Yaliwunga is the Gomeroi word for ‘always’. When it comes to work-integrated learning, ‘Yaliwunga’ expresses our hope that students in the UTS Faculty of Arts and Social Sciences (FASS) will practice a lifelong commitment to advancing Aboriginal self-determination in whichever field they choose.
The Yaliwunga Placement Program is facilitated by the UTS Indigenous Land and Justice Research Group. In this program, students conduct a research project set by an Indigenous organisation for course credit.
The ‘Indigenous sector’ cuts across public, not-for-profit and private sectors and the Indigenous-led organisations within it often serve their communities in ways that go beyond their formal mandate. Generally, this means that organisations with bold ambitions can find themselves time-poor and under-resourced. The Yaliwunga program responds to these conditions of the Indigenous sector, by developing research projects that align with the unique aims of organisations. In line with UTS’s commitment to social justice, this program harness the expertise and resources of the FASS to provide students with a mentored WIL experience.
The Yaliwunga Program is offered as a placement with 3 FASS courses and as a paid internship. Our students and interns work closely with ILJ Research Group researchers, who have long-standing relationships and research collaborations in the Indigenous community sector. Our students and interns are supervised to conduct high-quality research and share their findings with partner organisations, often presenting their work directly to the CEO and Board.
The goals of the Yaliwunga program are to:
- Provide Indigenous sector and community with access to data, skills and technical expertise
- Build sustainable and nourishing ways of working in the Indigenous sector
- Build UTS graduates’ understanding of working sensitively and appropriately with Indigenous people, organisations and on Indigenous issues and concerns
- Enhance UTS students’ employability outcomes, develop transferrable and technical skills in a range of contexts, and attain graduate attributes
- Support students who have an interest in further study to develop research skills and knowledge around issues of land justice
- Give students skills and knowledge such as insight into the workplace structures and cultures of Aboriginal and Torres Strait Islander organisations
Past placement projects
- A cost-benefit analysis for Dareton LALC explored the benefits of converting to solar-powered street lighting on their Namatjira Reserve property
- A report identified opportunities for Mudgee LALC to establish a Commonwealth-funded Indigenous Rangers Program in their area
- A discourse analysis of mainstream print media reported on Local Aboriginal Land Councils to assist Illawarra LALC with public communications and advocacy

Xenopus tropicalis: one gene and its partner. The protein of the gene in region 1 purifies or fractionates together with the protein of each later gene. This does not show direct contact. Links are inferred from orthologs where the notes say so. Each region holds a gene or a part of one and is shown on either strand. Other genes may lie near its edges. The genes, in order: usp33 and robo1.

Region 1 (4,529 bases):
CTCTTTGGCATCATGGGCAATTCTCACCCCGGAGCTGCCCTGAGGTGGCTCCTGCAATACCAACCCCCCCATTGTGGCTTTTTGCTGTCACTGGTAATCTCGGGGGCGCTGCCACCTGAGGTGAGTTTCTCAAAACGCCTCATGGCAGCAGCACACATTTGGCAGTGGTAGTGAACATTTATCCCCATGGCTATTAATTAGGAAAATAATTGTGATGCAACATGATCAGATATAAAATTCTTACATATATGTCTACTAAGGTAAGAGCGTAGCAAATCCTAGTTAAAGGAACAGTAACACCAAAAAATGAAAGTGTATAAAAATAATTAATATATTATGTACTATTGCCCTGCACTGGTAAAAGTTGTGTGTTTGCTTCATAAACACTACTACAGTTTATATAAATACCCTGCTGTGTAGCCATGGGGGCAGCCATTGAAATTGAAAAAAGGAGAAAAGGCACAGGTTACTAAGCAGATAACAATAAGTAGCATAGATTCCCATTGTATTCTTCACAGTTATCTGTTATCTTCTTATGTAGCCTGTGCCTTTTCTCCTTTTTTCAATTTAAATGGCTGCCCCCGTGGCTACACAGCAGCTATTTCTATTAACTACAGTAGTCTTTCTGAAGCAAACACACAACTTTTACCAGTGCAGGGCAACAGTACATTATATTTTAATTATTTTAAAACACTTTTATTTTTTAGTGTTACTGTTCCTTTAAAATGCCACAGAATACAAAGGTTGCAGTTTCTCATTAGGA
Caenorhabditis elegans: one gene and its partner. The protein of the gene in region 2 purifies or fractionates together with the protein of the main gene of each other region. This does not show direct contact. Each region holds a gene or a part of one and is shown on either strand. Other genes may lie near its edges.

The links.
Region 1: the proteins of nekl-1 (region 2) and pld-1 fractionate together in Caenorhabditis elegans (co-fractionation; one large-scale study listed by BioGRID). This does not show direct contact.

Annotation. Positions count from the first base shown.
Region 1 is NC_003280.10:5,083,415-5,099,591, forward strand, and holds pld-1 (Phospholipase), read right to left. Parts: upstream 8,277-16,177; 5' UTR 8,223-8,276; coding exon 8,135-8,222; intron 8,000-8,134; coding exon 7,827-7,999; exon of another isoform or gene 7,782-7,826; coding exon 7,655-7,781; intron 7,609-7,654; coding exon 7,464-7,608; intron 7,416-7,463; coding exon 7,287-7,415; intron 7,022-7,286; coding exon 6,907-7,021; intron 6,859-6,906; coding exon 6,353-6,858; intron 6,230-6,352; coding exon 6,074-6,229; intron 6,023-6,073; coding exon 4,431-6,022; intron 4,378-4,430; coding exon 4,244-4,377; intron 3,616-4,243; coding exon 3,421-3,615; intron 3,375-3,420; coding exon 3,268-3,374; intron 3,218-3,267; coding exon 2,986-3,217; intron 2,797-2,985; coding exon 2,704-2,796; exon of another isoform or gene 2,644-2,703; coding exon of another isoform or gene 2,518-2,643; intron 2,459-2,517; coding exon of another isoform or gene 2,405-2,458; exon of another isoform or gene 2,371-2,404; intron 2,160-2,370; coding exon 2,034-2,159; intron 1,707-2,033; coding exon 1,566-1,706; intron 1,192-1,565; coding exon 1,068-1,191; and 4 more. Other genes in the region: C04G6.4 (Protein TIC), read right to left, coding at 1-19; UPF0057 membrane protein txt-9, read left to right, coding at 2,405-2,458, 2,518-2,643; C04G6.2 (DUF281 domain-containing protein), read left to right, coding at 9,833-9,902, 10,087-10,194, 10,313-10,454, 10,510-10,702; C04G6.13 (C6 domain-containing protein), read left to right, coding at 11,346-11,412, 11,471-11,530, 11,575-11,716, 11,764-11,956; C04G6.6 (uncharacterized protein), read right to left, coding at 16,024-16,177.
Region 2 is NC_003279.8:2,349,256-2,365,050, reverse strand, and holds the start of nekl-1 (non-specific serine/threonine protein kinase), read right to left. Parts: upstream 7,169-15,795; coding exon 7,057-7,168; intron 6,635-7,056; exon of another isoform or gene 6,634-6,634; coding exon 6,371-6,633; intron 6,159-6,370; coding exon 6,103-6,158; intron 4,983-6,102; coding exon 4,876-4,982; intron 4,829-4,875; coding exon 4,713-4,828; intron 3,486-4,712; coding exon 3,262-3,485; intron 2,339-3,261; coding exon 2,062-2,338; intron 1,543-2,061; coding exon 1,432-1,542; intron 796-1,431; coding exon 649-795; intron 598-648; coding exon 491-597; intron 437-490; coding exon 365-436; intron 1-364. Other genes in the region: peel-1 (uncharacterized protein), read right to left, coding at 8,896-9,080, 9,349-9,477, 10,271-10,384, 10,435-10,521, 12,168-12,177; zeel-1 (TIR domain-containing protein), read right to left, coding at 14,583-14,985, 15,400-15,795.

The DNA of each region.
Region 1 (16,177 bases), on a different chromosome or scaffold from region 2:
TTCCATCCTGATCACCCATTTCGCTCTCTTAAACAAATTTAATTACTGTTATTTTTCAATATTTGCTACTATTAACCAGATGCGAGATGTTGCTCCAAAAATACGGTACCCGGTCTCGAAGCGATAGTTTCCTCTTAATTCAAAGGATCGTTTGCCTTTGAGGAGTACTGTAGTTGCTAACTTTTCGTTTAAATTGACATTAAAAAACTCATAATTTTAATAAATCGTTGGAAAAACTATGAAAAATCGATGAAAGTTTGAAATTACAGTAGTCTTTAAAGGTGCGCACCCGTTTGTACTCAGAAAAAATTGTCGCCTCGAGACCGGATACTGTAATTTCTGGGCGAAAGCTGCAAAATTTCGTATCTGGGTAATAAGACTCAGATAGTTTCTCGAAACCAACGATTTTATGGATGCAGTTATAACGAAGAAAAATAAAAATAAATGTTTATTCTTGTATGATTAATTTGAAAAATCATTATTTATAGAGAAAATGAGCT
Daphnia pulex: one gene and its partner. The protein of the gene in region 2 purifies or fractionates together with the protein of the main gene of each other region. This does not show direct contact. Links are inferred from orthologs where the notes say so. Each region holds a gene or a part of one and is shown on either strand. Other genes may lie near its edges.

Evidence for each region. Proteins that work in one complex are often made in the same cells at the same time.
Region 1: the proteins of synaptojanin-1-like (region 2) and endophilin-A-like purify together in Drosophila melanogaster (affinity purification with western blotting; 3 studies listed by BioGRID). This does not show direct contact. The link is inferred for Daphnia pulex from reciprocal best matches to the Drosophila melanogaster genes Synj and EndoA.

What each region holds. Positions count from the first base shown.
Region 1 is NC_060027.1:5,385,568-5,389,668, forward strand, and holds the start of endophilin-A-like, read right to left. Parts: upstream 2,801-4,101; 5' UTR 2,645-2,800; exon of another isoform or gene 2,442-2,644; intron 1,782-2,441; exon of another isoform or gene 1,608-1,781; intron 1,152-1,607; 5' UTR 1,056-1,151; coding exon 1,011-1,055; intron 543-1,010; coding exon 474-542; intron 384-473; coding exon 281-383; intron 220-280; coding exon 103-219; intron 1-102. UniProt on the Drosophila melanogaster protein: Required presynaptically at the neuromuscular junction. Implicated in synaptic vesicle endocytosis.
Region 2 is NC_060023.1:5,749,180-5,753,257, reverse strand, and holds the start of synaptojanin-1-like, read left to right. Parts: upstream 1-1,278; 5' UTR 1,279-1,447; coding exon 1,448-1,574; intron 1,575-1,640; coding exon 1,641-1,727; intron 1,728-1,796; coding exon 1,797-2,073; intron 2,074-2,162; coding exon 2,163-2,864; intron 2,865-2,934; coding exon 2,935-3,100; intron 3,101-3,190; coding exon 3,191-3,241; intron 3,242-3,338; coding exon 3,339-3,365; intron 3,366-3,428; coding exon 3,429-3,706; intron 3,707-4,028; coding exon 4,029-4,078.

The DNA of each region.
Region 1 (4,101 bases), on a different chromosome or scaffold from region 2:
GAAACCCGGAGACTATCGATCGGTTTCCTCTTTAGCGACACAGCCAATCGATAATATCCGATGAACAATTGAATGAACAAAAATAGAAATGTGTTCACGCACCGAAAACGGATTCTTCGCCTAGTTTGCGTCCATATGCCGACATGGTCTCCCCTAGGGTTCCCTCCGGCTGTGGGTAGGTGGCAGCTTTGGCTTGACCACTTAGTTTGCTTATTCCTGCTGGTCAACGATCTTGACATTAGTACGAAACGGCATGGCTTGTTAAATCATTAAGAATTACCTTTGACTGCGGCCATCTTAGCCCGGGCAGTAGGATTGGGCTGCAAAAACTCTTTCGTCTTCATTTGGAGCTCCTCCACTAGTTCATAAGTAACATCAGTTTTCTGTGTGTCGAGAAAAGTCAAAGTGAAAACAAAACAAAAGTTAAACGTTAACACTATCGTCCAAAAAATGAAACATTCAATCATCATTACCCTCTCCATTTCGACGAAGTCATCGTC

- Trangie LALC and Wungunja Cultural Centre’s social media accounts were evaluated to increase visitor engagement
- A case study analysis of innovative community housing models for Dorrigo LALC explored possible solutions to the regional problem of housing scarcity
Internship success stories
Final-year students and recently graduated students have opportunities to work closely with subject coordinators or students via the placement program as a trainee research assistant. Some recent examples:
- Research undertaken for Quandamooka Yoolooburrabee Aboriginal Corporation was featured in the BLAK BIAS podcast series, which examines media coverage of Indigenous issues. Listen to the episode that the UTS intern was involved in.
- Animation and sound design students are in the process of creating a learning resource for the First Nations Clean Energy Network. The animation aims to educate Aboriginal communities on the basics of renewable energy to guide decisions about engaging with developers or pursuing their own energy projects.
The impact of Yaliwunga
Yaliwunga is a novel contribution to the WIL research place. It prepares graduates for employment in the Indigenous sector, and is a strategic opportunity for students interested in Honours or postgraduate studies.
By developing relationships with Aboriginal organisations and joining their projects in a research capacity, our students make a practical contribution. We have witnessed a range of benefits for our students and partner organisations.
Explore other work-integrated learning case studies in a SharePoint site (UTS staff log-in required) that’s dedicated to good WIL practice. For more perspectives on work-integrated learning from this year’s WIL Symposium, hear from our external partners on their experiences.